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Thanks Kevin! I'll keep adding stuff here as I get the time. Feel free to add as well.
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Old April 7th, 2003, 01:37 AM   #5
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I can't remember if I have posted this, but for drizzles and light rains (or even the continual dripping of water in a cave), I have two cloth bands with velcro, which I wrap around the manual focus ring and the battery. A plastic sheet is then thrown over and velcro is used to attach the sheet to the cloth bands. You may need an external mic, though, as the built in mic will be obstructed (my MX350 has the mic at the top of the cam). The plastic sheet was ripped from my wife's old handbag, pretty thick stuff, so the wind doesn't lift it too easily.

For a heavy downpour, I shoot from within a phone booth :)
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Old April 7th, 2003, 01:47 AM   #6
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"For a heavy downpour, I shoot from within a phone booth"

Hehe. Dr. Who would be proud of you!
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Old April 7th, 2003, 09:53 PM   #7
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SHOOTING YOUR FIRST WEDDING

You might first want to do is ask yourself if you can or perhaps even want to tackle a wedding. If you do want to, then you likely can do it. There's plenty of planning involved beforehand, and like with any job there's work to be done. But it's not as difficult as one might think. Make sure you have the equipment, and that your equipment is in order. For example, you'll need a good mic---unless the built-in mic is adequate, such as the one on the MX300/0. Sound can always be improved, however, so consider an external mic. A light attached to your cam or tripod is another "must have." I prefer one that mounts to the cam because using a tripod is not always possible. A stabilizer that sits on your shoulder and you hold with one hand may just be more useful that a tripod with shooting weddings. With such a gadget, you can manoeuvre around easily and more quickly for getting the footage from good viewpoints---especially during the wedding reception. Plus, these devices allow you to mount your mic and light right onto it.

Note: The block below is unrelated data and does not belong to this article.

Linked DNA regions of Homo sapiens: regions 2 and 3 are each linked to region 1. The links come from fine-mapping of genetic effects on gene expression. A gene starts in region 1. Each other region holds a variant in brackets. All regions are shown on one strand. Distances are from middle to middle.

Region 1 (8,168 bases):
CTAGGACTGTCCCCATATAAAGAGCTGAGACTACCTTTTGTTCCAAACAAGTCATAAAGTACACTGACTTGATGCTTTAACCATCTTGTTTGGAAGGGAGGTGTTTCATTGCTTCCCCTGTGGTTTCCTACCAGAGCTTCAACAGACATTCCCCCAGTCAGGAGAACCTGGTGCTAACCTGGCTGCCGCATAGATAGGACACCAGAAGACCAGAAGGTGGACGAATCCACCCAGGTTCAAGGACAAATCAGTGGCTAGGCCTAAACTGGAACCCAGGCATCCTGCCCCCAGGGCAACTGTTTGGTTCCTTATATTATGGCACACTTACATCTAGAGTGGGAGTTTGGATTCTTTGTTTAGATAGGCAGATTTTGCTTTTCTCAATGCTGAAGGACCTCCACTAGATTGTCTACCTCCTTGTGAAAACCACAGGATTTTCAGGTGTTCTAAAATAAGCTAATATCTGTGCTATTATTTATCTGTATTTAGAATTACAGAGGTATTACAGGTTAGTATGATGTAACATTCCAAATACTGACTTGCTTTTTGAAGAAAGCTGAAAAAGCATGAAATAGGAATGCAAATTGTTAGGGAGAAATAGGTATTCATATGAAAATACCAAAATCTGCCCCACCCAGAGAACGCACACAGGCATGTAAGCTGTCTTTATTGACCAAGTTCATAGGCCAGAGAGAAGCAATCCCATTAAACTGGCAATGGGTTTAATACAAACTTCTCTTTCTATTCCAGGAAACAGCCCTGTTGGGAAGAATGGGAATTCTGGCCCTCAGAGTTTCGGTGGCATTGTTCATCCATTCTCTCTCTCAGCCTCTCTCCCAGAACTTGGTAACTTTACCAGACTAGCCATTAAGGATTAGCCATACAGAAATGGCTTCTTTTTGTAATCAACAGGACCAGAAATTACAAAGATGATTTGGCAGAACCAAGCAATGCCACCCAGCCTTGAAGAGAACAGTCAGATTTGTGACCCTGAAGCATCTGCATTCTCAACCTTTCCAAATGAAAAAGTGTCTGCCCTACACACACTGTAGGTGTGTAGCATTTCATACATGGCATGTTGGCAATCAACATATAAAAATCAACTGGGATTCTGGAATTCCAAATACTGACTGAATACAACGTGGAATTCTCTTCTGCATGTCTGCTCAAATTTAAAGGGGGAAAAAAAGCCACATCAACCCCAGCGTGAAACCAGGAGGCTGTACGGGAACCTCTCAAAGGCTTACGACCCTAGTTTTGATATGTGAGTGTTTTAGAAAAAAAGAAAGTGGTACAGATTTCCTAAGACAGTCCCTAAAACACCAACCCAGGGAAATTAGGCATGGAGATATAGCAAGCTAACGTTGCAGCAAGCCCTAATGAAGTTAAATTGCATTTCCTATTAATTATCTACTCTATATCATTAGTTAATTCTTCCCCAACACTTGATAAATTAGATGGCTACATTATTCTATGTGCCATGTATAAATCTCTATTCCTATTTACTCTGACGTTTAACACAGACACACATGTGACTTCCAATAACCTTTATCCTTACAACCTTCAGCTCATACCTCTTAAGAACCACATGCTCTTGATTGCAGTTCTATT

Once arranging "the gig," make sure you pre-arrange a visit with the bride getting ready. Perhaps shoot her putting on some lipstick, make-up, a bride's friend helping with the zipper or buttons and jewellery---but don't get carried away here, if you know what I mean. See if you can get some reflective footage, with the bride and her parents. Capture some footage of the groom, perhaps with putting on his tie and corsage. This is not usually possible, because you can't be in two places at one time, so perhaps catch up with him later and ask his friend/best man to straighten his tie for you to shoot. If both the bride and groom leave together for the ceremony, capture it. If they leave separately, focus on the bride.

Be in a good position when the bride and groom enter the church or place of the ceremony. Just before the vows begin, reposition yourself to one side up in front, so that you can focus onto the bride, groom and the person performing the ceremony. Maybe capture a face or two in the front row, preferably the parents. Zoom into the bride, when the "I do's" begin. And for Heaven's sake, don't forget the kiss! Continue "filming" when they exit the church, and they get bombarded with confetti and white rice; and when they drive away in their flowered-up car. Okay, now you're done, for the most part.

The reception.... Capture their entrance, the cake, the presents, the joy and happiness. Film little segments of interesting people, film the speeches, the kisses, etc. Don't forget the dancing, but focus in more with "the couple" dancing. Film all the important little rituals, and end with the newlyweds leaving, entering their car and driving away.

Did I miss anything? Feel free to add your 2 cents.